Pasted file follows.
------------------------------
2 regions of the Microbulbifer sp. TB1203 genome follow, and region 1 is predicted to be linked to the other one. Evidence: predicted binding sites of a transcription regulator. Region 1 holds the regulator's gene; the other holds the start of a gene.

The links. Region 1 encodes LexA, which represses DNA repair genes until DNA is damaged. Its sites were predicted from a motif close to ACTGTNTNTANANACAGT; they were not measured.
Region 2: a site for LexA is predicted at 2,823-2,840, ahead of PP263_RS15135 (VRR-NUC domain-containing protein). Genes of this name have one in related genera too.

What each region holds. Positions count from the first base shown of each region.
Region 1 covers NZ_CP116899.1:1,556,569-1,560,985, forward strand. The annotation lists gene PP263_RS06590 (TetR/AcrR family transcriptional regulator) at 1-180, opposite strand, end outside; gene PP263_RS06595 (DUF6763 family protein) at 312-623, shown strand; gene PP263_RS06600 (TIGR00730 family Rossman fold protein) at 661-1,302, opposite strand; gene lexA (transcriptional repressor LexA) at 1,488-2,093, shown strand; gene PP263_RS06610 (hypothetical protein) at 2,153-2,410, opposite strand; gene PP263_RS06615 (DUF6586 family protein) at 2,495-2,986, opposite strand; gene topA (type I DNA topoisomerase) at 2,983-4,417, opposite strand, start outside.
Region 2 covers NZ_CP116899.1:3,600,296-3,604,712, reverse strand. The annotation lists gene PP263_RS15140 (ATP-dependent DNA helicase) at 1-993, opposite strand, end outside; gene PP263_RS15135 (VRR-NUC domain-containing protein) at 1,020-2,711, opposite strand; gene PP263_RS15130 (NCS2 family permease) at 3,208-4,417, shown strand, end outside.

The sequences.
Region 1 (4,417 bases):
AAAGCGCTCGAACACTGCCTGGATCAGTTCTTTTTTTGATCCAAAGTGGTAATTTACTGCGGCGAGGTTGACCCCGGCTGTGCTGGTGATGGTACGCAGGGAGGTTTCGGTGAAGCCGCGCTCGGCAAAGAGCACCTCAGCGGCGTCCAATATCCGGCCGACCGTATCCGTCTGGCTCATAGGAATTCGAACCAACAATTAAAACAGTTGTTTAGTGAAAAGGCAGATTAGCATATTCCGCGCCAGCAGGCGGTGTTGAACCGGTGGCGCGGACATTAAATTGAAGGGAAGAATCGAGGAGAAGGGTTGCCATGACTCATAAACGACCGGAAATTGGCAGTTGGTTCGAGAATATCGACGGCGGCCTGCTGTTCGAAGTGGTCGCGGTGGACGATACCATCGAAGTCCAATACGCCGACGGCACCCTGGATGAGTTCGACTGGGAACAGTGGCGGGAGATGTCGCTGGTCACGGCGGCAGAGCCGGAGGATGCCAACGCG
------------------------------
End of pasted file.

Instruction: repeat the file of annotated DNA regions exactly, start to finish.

2 regions of the Microbulbifer sp. TB1203 genome follow, and region 1 is predicted to be linked to the other one. Evidence: predicted binding sites of a transcription regulator. Region 1 holds the regulator's gene; the other holds the start of a gene.

The links. Region 1 encodes LexA, which represses DNA repair genes until DNA is damaged. Its sites were predicted from a motif close to ACTGTNTNTANANACAGT; they were not measured.
Region 2: a site for LexA is predicted at 2,823-2,840, ahead of PP263_RS15135 (VRR-NUC domain-containing protein). Genes of this name have one in related genera too.

What each region holds. Positions count from the first base shown of each region.
Region 1 covers NZ_CP116899.1:1,556,569-1,560,985, forward strand. The annotation lists gene PP263_RS06590 (TetR/AcrR family transcriptional regulator) at 1-180, opposite strand, end outside; gene PP263_RS06595 (DUF6763 family protein) at 312-623, shown strand; gene PP263_RS06600 (TIGR00730 family Rossman fold protein) at 661-1,302, opposite strand; gene lexA (transcriptional repressor LexA) at 1,488-2,093, shown strand; gene PP263_RS06610 (hypothetical protein) at 2,153-2,410, opposite strand; gene PP263_RS06615 (DUF6586 family protein) at 2,495-2,986, opposite strand; gene topA (type I DNA topoisomerase) at 2,983-4,417, opposite strand, start outside.
Region 2 covers NZ_CP116899.1:3,600,296-3,604,712, reverse strand. The annotation lists gene PP263_RS15140 (ATP-dependent DNA helicase) at 1-993, opposite strand, end outside; gene PP263_RS15135 (VRR-NUC domain-containing protein) at 1,020-2,711, opposite strand; gene PP263_RS15130 (NCS2 family permease) at 3,208-4,417, shown strand, end outside.

The sequences.
Region 1 (4,417 bases):
AAAGCGCTCGAACACTGCCTGGATCAGTTCTTTTTTTGATCCAAAGTGGTAATTTACTGCGGCGAGGTTGACCCCGGCTGTGCTGGTGATGGTACGCAGGGAGGTTTCGGTGAAGCCGCGCTCGGCAAAGAGCACCTCAGCGGCGTCCAATATCCGGCCGACCGTATCCGTCTGGCTCATAGGAATTCGAACCAACAATTAAAACAGTTGTTTAGTGAAAAGGCAGATTAGCATATTCCGCGCCAGCAGGCGGTGTTGAACCGGTGGCGCGGACATTAAATTGAAGGGAAGAATCGAGGAGAAGGGTTGCCATGACTCATAAACGACCGGAAATTGGCAGTTGGTTCGAGAATATCGACGGCGGCCTGCTGTTCGAAGTGGTCGCGGTGGACGATACCATCGAAGTCCAATACGCCGACGGCACCCTGGATGAGTTCGACTGGGAACAGTGGCGGGAGATGTCGCTGGTCACGGCGGCAGAGCCGGAGGATGCCAACGCG